Trust Assurance

Bedrock Trust Assurance Framework


The Bedrock Business Utility ("BBU") is intended to provide supporting infrastructure to maintain a sustainable permissioned identity utility that is structured as an enterprise safe-space and purpose built for trusted commerce.

Users of the BBU, namely Issuers and Verifiers of digital credentials, expect a level of assurance pertaining to the reliability and integrity of the ledger. Those users who are members of the Bedrock Consortium have a vested interest understanding the level of assurance that can be assigned to the BBU. Those users who seek public read-only access for verification purposes also desire an understanding the level of assurance to help set business verification polices but they do not have a stake in the n

Assurance Requirements

The BBU aspires to ensure reliability, low processing latency, and a maximum uptime of the service. The Level of Assurance that can be asserted by the BBU Governance Framework will evolve over time depending on a number of factors including:

  • Member Compliance
    • Adherence to technical and operating policies operating policies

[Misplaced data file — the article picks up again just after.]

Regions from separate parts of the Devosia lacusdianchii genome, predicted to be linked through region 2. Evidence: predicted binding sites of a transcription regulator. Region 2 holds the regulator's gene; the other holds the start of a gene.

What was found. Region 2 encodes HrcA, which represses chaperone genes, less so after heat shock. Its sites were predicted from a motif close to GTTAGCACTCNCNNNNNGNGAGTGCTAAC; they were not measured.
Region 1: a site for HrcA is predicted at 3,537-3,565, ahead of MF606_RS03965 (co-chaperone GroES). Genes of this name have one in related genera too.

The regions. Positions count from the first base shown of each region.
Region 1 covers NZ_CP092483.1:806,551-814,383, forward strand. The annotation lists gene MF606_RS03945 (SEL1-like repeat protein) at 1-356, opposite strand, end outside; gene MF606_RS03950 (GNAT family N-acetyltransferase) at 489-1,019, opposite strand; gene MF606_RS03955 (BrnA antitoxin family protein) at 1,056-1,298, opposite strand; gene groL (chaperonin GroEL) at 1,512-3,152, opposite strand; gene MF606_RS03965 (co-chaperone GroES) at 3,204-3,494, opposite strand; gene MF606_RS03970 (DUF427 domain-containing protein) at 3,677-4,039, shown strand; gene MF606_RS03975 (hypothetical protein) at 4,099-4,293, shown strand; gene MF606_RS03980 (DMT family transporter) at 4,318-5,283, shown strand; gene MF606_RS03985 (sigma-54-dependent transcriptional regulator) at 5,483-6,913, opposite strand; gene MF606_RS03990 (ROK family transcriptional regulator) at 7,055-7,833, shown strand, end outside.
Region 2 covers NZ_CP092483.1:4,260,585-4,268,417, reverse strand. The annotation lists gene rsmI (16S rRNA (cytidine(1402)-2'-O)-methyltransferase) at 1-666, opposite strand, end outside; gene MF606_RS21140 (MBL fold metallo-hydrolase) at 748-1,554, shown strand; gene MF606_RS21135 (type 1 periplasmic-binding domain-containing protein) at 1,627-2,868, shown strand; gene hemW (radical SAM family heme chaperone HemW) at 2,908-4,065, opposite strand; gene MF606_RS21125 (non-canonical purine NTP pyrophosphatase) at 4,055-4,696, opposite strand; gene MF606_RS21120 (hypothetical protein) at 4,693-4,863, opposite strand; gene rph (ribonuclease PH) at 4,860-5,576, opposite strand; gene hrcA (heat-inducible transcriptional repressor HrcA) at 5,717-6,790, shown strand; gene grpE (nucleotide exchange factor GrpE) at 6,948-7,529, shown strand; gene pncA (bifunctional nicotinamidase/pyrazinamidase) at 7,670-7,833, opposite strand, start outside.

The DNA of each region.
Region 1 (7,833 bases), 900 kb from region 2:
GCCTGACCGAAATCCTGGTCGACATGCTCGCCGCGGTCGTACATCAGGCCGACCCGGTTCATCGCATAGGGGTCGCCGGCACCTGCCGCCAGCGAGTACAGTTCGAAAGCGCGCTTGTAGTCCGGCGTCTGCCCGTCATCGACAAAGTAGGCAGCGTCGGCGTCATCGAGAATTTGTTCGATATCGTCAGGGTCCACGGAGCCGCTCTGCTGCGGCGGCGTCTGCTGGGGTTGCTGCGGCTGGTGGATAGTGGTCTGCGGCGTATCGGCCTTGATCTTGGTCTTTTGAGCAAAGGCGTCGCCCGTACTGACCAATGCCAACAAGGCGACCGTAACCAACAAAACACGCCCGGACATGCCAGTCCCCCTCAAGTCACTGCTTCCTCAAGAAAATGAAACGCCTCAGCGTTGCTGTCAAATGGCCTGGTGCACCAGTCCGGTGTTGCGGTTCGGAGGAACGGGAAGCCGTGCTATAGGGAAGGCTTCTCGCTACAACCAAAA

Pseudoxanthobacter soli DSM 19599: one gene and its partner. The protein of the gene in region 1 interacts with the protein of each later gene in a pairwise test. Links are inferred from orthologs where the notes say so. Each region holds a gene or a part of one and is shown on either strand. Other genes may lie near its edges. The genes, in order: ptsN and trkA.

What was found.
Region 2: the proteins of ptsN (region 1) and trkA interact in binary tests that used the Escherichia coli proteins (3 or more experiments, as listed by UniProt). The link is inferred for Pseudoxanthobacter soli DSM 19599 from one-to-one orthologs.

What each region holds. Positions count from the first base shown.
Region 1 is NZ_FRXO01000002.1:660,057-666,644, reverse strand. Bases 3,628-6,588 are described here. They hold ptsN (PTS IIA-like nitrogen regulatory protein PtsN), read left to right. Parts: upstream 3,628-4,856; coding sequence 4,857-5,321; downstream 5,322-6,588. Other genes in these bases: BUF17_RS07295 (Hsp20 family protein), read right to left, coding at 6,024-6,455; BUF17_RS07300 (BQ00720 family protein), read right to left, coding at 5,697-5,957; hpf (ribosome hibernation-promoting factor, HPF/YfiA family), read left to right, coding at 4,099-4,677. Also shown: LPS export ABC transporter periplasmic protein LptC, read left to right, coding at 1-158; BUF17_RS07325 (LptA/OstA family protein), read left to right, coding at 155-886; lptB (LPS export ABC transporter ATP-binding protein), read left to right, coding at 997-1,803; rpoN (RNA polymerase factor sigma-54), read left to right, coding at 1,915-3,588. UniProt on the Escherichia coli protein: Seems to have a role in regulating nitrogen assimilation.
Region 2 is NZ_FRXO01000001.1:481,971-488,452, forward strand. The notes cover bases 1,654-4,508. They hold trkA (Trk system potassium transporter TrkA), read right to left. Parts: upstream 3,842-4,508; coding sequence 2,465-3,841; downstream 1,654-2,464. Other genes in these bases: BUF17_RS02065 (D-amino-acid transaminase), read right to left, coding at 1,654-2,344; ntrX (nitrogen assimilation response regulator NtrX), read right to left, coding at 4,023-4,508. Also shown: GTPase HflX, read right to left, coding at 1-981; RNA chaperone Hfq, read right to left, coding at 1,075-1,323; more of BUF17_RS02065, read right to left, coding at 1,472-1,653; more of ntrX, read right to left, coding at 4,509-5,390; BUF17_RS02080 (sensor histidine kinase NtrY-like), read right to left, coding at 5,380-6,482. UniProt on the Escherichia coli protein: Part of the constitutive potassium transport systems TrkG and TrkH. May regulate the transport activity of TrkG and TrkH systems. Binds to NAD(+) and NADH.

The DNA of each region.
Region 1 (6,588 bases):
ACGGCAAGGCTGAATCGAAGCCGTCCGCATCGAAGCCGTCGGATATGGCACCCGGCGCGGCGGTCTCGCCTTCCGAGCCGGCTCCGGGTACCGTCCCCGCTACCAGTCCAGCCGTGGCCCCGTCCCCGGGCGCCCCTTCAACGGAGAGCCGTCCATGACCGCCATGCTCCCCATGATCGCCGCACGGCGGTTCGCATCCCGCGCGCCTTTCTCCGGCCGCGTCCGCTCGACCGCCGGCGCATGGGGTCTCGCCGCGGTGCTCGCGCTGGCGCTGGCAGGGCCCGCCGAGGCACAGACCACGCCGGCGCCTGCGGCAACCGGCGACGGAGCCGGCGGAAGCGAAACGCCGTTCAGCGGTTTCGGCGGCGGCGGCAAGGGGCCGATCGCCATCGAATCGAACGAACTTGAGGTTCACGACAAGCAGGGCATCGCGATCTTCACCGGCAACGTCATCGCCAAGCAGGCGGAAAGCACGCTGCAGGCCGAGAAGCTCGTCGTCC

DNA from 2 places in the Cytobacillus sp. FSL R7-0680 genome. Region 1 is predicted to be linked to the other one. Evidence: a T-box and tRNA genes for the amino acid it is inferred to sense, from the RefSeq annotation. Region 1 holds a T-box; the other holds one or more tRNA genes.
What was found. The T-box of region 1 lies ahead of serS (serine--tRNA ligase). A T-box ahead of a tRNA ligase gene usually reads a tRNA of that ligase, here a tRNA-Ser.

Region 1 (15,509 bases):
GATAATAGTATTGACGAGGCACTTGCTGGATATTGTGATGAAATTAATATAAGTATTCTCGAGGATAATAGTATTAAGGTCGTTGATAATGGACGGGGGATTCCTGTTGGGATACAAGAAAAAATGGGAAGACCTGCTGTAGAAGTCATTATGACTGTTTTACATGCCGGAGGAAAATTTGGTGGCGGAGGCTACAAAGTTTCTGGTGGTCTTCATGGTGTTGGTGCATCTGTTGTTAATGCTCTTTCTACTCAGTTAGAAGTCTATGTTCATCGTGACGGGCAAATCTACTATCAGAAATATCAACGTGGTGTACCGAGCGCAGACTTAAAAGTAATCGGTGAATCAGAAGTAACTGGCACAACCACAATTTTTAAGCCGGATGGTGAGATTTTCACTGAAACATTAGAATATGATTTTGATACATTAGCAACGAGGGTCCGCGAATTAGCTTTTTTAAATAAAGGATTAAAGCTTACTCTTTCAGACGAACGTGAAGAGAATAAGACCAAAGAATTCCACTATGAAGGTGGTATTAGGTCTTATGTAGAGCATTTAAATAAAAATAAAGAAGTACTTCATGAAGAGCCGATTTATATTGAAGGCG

• Contract status
  • Ledger Reliability
    • Probability that verification requests (ledger reads) will operate without failure for a specified number of transactions or for a specified period of time and within an acceptable response-time.
    • Probability that transaction author requests (ledger writes) will operate without failure for a specified number of transactions or for a specified period of time and within an acceptable response-time.
  • Ecosystem Trust Factor

As the BBU matures towards a production ready and actively used ledger, the degree of assurance measures that will be in place will vary.

Pre-Production Phase

  1. No assurances for public use (read transactions).
  2. Membership status will be public through Bedrock Consortium website.

Early Production Phase

  1. No assurances for public use (read transactions).
  2. Membership status will be public through Bedrock Consortium website.
  3. Ledger Reliability expectations will be set and audit procedures will be established.